Discovering New Zealand Museums

By Paul Rowe

Vernon Systems Ltd

On Monday I presented Discovering New Zealand Museums at the Museums Association conference in London. The presentation was about the NZMuseums project, DigitalNZ,NZLive and eHive and how all the digital initiatives have worked so well together.

70 people attended the session with a very positive response at the end. Some generously commented that it was the highlight of the conference. As yet, there is no aggregation project with a similar scale of contributors in the United Kingdom. People were impressed with the grassroots promotion and support that had been provided by National Services Te Paerangi to get small museums on board.

There were several presentations at the conference on sharing of content around the Internet, but it was clear that in most countries the vast majority of volunteer run museums were still struggling with the first step in the digital life cycle: the creation of the content. Without the initial support to begin digitisation, many museums won’t have content to share on NZMuseums.

Andy Millard from Te Papa was on hand to give some enthusiastic comments about the impact of the website from Te Papa’s perspective and many people sought me out later in the conference to find out more information.

Thank you to all that played a part in NZMuseums to this point, including the museums and their collections, National Services Te Paerangi for driving the project, McGovern for the graphical design and layout of the website and DigitalNZ for their ongoing work shaping digital cultural content in New Zealand.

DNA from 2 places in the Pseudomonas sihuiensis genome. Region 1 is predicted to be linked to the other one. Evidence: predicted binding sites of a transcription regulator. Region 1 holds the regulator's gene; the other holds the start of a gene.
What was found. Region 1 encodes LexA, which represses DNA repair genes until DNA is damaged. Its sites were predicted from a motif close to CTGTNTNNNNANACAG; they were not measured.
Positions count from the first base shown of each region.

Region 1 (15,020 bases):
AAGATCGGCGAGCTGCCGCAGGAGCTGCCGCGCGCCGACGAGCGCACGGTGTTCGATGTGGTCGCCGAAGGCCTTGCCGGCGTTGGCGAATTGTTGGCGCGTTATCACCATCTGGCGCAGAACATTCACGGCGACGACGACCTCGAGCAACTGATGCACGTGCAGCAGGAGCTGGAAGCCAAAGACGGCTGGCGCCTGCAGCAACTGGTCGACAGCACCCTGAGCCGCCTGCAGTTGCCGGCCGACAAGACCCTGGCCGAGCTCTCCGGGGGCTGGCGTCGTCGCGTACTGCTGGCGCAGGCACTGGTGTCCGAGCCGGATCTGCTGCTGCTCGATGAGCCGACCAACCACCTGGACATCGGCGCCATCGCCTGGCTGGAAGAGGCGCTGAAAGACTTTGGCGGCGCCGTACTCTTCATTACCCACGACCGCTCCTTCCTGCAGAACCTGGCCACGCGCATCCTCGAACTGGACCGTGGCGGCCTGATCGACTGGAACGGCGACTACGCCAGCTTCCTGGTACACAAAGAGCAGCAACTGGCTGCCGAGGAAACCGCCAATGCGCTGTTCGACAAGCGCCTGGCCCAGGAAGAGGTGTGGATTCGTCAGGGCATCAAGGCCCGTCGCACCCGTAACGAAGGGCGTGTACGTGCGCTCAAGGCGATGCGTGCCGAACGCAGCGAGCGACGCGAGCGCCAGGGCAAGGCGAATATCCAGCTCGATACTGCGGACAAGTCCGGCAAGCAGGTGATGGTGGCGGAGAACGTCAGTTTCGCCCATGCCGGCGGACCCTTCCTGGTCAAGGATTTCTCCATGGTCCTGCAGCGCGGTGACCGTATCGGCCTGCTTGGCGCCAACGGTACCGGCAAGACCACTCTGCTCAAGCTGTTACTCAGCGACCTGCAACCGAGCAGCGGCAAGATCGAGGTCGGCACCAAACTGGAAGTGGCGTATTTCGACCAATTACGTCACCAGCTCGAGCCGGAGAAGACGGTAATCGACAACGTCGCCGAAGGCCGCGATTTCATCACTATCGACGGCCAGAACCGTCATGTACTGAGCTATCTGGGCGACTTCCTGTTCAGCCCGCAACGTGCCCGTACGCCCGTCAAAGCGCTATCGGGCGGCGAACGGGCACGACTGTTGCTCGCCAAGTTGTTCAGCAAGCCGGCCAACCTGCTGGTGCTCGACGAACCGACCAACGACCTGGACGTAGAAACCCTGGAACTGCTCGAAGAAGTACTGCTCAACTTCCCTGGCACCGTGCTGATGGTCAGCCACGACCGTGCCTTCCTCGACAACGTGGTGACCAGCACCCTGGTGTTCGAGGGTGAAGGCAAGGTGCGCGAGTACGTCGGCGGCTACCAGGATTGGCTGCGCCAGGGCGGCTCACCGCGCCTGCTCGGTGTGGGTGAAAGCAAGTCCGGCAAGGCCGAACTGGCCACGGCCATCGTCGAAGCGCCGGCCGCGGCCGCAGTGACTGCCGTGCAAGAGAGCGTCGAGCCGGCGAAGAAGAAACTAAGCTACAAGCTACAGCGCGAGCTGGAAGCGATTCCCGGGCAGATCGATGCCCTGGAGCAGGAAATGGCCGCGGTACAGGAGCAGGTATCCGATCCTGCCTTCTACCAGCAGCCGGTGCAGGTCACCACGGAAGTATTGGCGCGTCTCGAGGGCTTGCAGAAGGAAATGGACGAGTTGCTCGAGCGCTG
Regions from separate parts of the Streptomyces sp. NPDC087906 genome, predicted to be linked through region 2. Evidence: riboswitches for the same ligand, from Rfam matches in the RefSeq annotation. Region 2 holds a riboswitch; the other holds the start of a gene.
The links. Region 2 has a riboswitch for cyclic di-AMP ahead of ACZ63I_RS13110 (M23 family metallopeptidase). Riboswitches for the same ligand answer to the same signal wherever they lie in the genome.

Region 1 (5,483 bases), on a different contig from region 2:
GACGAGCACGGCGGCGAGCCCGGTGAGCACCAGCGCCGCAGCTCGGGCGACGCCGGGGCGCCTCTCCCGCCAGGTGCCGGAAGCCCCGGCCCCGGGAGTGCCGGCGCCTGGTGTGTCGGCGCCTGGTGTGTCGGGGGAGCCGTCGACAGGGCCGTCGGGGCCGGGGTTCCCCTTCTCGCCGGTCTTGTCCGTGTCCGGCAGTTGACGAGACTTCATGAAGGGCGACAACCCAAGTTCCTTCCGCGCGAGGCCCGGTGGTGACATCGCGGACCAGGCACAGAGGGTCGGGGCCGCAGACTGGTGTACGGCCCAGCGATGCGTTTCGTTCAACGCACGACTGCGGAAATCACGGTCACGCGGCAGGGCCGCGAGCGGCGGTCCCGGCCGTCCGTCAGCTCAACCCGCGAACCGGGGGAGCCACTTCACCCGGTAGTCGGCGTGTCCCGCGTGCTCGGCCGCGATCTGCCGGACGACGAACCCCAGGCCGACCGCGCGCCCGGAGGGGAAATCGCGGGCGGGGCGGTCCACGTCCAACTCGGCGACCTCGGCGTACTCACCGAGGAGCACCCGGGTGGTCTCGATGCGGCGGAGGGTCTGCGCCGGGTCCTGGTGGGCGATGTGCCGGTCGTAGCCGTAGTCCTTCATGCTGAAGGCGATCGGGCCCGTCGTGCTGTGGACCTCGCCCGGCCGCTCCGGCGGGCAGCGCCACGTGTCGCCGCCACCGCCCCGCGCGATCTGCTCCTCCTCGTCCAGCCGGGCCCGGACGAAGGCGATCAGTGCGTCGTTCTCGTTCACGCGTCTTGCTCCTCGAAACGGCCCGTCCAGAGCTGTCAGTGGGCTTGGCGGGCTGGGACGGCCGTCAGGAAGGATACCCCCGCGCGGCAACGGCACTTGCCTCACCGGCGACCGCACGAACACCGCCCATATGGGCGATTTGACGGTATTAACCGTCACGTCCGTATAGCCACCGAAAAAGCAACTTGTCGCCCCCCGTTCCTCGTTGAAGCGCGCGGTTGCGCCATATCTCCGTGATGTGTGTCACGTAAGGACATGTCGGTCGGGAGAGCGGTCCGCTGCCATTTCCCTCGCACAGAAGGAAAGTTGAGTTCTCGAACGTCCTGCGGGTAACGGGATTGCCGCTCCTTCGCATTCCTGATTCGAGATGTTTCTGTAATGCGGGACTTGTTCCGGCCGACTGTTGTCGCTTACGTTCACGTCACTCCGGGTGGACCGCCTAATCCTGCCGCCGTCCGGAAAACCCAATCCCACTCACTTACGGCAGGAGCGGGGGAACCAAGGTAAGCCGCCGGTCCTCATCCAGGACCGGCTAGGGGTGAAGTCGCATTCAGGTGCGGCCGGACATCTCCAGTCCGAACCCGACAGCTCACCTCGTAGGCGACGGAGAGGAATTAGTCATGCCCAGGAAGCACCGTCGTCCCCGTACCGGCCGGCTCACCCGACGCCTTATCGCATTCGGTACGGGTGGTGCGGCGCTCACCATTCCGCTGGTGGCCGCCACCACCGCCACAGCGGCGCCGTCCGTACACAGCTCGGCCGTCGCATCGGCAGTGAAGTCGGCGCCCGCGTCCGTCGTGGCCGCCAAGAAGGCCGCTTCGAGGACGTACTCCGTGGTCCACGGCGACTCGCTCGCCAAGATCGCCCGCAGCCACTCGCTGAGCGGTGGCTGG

View the Discovering New Zealand Museums presentation

1 Comment

  1. Hello Paul, really sorry to have missed your session as that seminar was the main reason I booked up for the MA conference, but I had to go to an urgent meeting. I just want to add to your report that DigitalNZ is inspiring a similar initiative called Open Culture, including an aggregator called the Culture Grid. This in essence, is the digital strategy for the MLA sector in the UK. Yes, the creation of the content is still an issue for many bodies, but we have spent £200 million on digitising cultural content which is less accessible than it should be for lack of aggregation & channelling to markets. Open Culture aims to change all that and is gathering speed. Nick Poole, who curated your seminar on federation, is leading this initiative. Check out Nick’s presentation from the same seminar: and more about Open Culture on

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